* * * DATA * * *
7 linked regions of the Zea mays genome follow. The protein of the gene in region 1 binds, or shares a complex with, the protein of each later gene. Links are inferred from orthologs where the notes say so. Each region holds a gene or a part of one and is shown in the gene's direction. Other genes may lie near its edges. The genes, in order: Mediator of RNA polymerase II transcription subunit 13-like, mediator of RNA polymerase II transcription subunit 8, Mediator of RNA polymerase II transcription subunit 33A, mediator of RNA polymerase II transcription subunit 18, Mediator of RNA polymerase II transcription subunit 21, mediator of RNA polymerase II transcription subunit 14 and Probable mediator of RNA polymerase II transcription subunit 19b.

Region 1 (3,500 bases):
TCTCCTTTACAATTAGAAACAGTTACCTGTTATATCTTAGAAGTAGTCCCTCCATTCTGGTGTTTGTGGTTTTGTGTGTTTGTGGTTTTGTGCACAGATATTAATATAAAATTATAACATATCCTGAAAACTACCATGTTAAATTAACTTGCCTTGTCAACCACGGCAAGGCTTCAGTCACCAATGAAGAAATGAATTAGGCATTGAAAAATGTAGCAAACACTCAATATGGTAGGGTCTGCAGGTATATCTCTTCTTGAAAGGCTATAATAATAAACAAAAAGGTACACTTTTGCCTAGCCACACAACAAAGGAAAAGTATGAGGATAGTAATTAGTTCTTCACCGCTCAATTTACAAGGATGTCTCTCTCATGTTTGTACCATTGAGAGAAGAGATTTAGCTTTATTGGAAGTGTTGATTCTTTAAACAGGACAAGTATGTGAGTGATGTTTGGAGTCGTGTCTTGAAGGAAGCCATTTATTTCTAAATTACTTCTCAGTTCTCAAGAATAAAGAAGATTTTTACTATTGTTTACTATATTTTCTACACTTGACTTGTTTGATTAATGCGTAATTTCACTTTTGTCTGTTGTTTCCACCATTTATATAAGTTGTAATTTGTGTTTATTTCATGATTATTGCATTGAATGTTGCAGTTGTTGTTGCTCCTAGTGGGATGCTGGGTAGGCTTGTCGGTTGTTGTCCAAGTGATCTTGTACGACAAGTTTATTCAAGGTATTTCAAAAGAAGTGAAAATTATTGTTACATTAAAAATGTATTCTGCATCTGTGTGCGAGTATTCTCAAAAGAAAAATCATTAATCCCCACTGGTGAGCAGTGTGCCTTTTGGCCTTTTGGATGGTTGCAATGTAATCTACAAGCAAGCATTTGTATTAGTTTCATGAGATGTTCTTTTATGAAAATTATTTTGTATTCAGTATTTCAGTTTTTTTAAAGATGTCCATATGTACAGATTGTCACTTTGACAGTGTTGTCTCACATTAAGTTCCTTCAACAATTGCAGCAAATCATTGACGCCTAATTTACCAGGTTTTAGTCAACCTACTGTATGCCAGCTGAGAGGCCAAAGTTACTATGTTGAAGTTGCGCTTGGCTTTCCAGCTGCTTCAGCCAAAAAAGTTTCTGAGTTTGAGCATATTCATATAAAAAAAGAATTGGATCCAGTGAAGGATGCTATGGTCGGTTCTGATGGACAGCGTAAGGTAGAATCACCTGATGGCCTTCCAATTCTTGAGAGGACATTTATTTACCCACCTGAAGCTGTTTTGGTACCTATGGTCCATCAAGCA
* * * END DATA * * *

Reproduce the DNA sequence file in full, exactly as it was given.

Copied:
7 linked regions of the Zea mays genome follow. The protein of the gene in region 1 binds, or shares a complex with, the protein of each later gene. Links are inferred from orthologs where the notes say so. Each region holds a gene or a part of one and is shown in the gene's direction. Other genes may lie near its edges. The genes, in order: Mediator of RNA polymerase II transcription subunit 13-like, mediator of RNA polymerase II transcription subunit 8, Mediator of RNA polymerase II transcription subunit 33A, mediator of RNA polymerase II transcription subunit 18, Mediator of RNA polymerase II transcription subunit 21, mediator of RNA polymerase II transcription subunit 14 and Probable mediator of RNA polymerase II transcription subunit 19b.

Region 1 (3,500 bases):
TCTCCTTTACAATTAGAAACAGTTACCTGTTATATCTTAGAAGTAGTCCCTCCATTCTGGTGTTTGTGGTTTTGTGTGTTTGTGGTTTTGTGCACAGATATTAATATAAAATTATAACATATCCTGAAAACTACCATGTTAAATTAACTTGCCTTGTCAACCACGGCAAGGCTTCAGTCACCAATGAAGAAATGAATTAGGCATTGAAAAATGTAGCAAACACTCAATATGGTAGGGTCTGCAGGTATATCTCTTCTTGAAAGGCTATAATAATAAACAAAAAGGTACACTTTTGCCTAGCCACACAACAAAGGAAAAGTATGAGGATAGTAATTAGTTCTTCACCGCTCAATTTACAAGGATGTCTCTCTCATGTTTGTACCATTGAGAGAAGAGATTTAGCTTTATTGGAAGTGTTGATTCTTTAAACAGGACAAGTATGTGAGTGATGTTTGGAGTCGTGTCTTGAAGGAAGCCATTTATTTCTAAATTACTTCTCAGTTCTCAAGAATAAAGAAGATTTTTACTATTGTTTACTATATTTTCTACACTTGACTTGTTTGATTAATGCGTAATTTCACTTTTGTCTGTTGTTTCCACCATTTATATAAGTTGTAATTTGTGTTTATTTCATGATTATTGCATTGAATGTTGCAGTTGTTGTTGCTCCTAGTGGGATGCTGGGTAGGCTTGTCGGTTGTTGTCCAAGTGATCTTGTACGACAAGTTTATTCAAGGTATTTCAAAAGAAGTGAAAATTATTGTTACATTAAAAATGTATTCTGCATCTGTGTGCGAGTATTCTCAAAAGAAAAATCATTAATCCCCACTGGTGAGCAGTGTGCCTTTTGGCCTTTTGGATGGTTGCAATGTAATCTACAAGCAAGCATTTGTATTAGTTTCATGAGATGTTCTTTTATGAAAATTATTTTGTATTCAGTATTTCAGTTTTTTTAAAGATGTCCATATGTACAGATTGTCACTTTGACAGTGTTGTCTCACATTAAGTTCCTTCAACAATTGCAGCAAATCATTGACGCCTAATTTACCAGGTTTTAGTCAACCTACTGTATGCCAGCTGAGAGGCCAAAGTTACTATGTTGAAGTTGCGCTTGGCTTTCCAGCTGCTTCAGCCAAAAAAGTTTCTGAGTTTGAGCATATTCATATAAAAAAAGAATTGGATCCAGTGAAGGATGCTATGGTCGGTTCTGATGGACAGCGTAAGGTAGAATCACCTGATGGCCTTCCAATTCTTGAGAGGACATTTATTTACCCACCTGAAGCTGTTTTGGTACCTATGGTCCATCAAGCA